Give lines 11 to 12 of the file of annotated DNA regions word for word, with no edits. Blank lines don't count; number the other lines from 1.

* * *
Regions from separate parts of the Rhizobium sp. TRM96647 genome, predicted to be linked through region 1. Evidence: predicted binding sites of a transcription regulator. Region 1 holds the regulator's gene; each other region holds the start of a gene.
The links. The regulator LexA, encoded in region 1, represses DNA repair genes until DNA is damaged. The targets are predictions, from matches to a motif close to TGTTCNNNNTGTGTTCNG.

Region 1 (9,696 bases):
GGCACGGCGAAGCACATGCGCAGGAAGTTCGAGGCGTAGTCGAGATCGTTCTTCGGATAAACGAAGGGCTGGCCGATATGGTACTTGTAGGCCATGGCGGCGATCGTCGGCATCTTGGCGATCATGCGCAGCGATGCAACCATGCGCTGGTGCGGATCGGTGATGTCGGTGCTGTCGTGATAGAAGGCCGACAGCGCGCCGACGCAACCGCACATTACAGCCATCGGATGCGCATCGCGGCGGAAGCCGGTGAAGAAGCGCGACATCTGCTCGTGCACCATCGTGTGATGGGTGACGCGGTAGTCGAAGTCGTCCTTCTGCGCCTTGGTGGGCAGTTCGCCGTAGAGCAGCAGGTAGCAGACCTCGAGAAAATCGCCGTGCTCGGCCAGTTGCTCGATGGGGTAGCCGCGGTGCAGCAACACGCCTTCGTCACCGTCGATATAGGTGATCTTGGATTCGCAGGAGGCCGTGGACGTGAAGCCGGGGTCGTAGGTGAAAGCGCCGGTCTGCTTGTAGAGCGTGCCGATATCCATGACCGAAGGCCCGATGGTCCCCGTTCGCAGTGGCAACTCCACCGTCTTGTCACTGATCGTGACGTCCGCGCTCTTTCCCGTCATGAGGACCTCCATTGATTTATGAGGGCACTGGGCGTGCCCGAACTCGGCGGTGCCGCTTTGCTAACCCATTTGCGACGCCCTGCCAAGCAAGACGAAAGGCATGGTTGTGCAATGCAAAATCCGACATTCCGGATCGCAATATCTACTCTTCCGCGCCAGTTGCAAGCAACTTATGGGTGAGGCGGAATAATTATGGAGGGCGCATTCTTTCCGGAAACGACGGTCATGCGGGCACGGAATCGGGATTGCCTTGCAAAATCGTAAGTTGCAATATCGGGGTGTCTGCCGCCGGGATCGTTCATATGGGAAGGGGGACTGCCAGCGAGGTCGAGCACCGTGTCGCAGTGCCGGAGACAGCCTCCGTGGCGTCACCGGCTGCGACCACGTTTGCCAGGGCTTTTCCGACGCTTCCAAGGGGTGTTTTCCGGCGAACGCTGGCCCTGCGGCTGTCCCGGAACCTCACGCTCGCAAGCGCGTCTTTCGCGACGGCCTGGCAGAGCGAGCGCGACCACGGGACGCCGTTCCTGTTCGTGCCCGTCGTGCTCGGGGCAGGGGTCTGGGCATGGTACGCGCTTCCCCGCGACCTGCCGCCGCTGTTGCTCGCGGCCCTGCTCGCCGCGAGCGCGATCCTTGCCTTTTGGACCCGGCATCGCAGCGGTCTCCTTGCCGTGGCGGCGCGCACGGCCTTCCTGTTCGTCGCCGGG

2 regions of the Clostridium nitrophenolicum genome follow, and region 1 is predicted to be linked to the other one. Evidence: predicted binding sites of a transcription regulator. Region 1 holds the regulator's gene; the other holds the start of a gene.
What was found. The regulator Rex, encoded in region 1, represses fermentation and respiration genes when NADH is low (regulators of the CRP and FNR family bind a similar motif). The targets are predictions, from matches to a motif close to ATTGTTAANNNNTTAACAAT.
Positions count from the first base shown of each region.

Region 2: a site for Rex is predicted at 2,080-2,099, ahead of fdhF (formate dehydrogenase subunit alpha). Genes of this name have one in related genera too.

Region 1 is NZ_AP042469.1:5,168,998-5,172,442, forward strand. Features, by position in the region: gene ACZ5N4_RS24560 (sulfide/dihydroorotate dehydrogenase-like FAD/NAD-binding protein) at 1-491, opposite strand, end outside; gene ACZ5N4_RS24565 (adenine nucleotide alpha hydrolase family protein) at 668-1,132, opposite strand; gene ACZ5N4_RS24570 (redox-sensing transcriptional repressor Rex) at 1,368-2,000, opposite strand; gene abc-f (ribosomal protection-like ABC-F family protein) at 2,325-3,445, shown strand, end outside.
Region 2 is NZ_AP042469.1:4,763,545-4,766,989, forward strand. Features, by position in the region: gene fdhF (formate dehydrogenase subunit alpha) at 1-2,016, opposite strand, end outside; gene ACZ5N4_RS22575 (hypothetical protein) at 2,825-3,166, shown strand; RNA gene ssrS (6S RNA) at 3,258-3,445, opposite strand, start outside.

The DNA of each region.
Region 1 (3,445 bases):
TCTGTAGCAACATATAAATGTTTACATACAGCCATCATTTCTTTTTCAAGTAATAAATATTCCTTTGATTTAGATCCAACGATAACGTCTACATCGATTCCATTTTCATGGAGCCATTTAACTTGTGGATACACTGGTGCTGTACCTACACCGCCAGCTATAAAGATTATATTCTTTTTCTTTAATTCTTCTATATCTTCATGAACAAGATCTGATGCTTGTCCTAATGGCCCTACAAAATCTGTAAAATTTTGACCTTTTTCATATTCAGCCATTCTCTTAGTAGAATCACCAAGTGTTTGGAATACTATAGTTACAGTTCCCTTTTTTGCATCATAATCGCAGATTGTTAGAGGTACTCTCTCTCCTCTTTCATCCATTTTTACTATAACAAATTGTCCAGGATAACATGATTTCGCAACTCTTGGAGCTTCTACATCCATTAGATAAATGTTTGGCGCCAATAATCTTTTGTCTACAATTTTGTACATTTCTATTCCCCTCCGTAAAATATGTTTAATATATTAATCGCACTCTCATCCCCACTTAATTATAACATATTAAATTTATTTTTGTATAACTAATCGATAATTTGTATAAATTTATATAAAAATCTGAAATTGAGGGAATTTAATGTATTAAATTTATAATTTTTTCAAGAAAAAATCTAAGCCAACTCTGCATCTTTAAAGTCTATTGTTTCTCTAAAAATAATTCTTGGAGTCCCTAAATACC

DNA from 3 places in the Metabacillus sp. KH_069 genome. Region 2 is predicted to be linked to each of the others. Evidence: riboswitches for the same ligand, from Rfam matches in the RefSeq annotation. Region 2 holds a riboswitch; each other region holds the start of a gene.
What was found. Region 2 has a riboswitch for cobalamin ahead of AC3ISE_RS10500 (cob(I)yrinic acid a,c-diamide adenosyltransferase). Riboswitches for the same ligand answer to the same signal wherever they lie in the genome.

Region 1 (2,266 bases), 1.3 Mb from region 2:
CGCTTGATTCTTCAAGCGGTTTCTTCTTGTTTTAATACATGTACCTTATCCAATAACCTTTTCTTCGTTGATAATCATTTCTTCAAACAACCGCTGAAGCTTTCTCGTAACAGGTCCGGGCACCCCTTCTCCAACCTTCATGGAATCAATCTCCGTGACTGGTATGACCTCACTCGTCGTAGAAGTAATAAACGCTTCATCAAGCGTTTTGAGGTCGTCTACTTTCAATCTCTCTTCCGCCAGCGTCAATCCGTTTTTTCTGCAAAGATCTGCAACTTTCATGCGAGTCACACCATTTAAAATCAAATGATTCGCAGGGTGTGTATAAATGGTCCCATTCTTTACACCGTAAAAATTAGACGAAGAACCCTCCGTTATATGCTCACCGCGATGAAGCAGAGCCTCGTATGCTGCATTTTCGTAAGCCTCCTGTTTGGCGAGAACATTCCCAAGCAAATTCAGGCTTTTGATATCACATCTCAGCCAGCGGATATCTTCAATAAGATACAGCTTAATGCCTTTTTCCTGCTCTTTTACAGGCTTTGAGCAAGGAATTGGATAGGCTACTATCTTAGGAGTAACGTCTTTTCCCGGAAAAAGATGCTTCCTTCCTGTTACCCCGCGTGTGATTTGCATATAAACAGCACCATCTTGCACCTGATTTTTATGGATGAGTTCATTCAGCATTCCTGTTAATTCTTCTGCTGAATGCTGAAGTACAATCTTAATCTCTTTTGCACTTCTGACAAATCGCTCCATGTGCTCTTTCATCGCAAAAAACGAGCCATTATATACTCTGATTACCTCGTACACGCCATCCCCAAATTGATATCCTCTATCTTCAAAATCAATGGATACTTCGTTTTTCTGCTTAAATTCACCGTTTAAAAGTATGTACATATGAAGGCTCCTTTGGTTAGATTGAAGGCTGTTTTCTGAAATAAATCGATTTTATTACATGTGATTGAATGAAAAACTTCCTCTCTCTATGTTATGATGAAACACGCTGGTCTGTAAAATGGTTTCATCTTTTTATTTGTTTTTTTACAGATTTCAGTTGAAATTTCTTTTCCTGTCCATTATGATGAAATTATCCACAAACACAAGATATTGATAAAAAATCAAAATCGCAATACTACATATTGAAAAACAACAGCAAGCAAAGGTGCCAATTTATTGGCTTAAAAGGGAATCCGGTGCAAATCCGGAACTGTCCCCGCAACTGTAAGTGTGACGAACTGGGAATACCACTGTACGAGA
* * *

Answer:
The DNA of each region.
Region 1 (3,445 bases):